Balkan floods: Bulgarian section of Danube still rising but ‘no extreme situation’ expected

A “high tide” of water is expected to reach the Bulgarian section of the Danube River on May 22 and 23, washing down from the flood-stricken countries of the Balkans, but an extreme situation is not expected, authorities in Bulgaria said.

The dams at the Iron Gate gorge, part of the boundary between Romania and Serbia, were being used to regulate the flow of water, public broadcaster Bulgarian National Television said on May 21.

Bulgaria’s authorities said that there was no danger to the population and levees had been strengthened in risk areas.

The level of the Danube at the Bulgarian city of Rousse was continuing to rise and on May 20 was reported to have reached 718cm, having risen per day by 28cm.

At Novo Selo, Nikopol and Lom, the previous increase in the level of the Danube had diminished and while the river had risen at Svishtov, Silistra and Rousse, this trend also was expected to decline on May 21.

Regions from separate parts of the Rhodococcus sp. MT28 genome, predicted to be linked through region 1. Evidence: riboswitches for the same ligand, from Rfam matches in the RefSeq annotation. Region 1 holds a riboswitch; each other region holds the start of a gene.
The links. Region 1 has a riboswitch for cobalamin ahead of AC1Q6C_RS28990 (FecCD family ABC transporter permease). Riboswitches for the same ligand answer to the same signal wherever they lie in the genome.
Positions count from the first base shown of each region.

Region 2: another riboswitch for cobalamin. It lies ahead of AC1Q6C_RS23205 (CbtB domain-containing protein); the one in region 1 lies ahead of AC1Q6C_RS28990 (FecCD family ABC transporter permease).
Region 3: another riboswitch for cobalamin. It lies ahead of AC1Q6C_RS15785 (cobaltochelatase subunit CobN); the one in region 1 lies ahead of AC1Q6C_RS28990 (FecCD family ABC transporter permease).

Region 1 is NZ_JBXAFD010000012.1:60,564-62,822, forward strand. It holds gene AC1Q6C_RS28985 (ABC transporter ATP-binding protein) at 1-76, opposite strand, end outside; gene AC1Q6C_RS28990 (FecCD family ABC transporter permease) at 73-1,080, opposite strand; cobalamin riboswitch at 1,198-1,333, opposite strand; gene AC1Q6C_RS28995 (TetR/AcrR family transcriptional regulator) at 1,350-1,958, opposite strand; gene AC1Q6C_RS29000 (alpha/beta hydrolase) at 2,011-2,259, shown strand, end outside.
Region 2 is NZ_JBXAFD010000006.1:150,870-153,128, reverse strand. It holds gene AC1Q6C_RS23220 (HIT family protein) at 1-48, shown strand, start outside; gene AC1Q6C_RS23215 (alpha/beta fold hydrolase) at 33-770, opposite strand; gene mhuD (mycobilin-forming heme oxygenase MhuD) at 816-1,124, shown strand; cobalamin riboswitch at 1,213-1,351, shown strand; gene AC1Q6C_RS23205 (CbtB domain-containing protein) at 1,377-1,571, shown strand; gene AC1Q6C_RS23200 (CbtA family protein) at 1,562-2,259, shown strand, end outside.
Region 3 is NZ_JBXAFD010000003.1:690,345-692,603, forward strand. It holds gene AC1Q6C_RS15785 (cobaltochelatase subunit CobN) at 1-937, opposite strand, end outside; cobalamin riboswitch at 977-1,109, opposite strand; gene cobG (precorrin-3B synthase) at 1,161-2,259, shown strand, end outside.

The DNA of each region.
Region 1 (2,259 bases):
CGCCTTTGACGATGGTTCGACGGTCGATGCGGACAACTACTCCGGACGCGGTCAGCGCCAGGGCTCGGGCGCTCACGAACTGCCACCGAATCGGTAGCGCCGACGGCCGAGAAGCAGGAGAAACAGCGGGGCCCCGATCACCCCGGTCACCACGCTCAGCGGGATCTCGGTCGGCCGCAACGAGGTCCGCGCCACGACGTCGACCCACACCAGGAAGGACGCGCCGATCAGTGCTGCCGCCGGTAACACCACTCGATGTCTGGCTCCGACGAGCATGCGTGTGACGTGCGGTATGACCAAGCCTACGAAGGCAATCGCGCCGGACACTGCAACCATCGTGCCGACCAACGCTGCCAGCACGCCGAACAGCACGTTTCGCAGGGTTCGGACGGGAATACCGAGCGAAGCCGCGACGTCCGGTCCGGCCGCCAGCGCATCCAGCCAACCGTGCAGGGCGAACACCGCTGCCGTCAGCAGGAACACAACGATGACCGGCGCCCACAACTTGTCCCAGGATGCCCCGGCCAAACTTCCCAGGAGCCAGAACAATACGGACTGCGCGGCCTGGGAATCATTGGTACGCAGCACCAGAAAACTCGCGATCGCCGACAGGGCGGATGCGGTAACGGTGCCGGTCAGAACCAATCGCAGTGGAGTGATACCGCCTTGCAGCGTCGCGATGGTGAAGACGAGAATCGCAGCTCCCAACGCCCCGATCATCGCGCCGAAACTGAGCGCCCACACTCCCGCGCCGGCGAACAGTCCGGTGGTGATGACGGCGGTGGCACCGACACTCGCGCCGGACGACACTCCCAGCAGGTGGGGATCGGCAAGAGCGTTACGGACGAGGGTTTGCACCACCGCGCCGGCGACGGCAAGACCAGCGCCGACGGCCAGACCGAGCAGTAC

All drainage pumping stations in the region were operating non-stop, the head of Irrigation Systems in Rousse, Valya Evtimova, said.

She said that levees in the area were in good condition, although because of a lack of funds, they had not been thoroughly cleaned for the past four years.

There were areas covered with vegetation and damaged by the passage of heavy vehicles that transported wood. Additional quantities of sand had been put in place from emergency stores.

In the Pleven region, the second level of preparedness had been declared by the district governor for four municipalities, with continuous monitoring of risk areas and flood prevention embankments and around-the-clock monitoring of the Iskar and other rivers that pass through the region.

(Archive photo, of the Danube River at the Bulgarian city of Vidin: Clive Leviev-Sawyer)




The Sofia Globe staff

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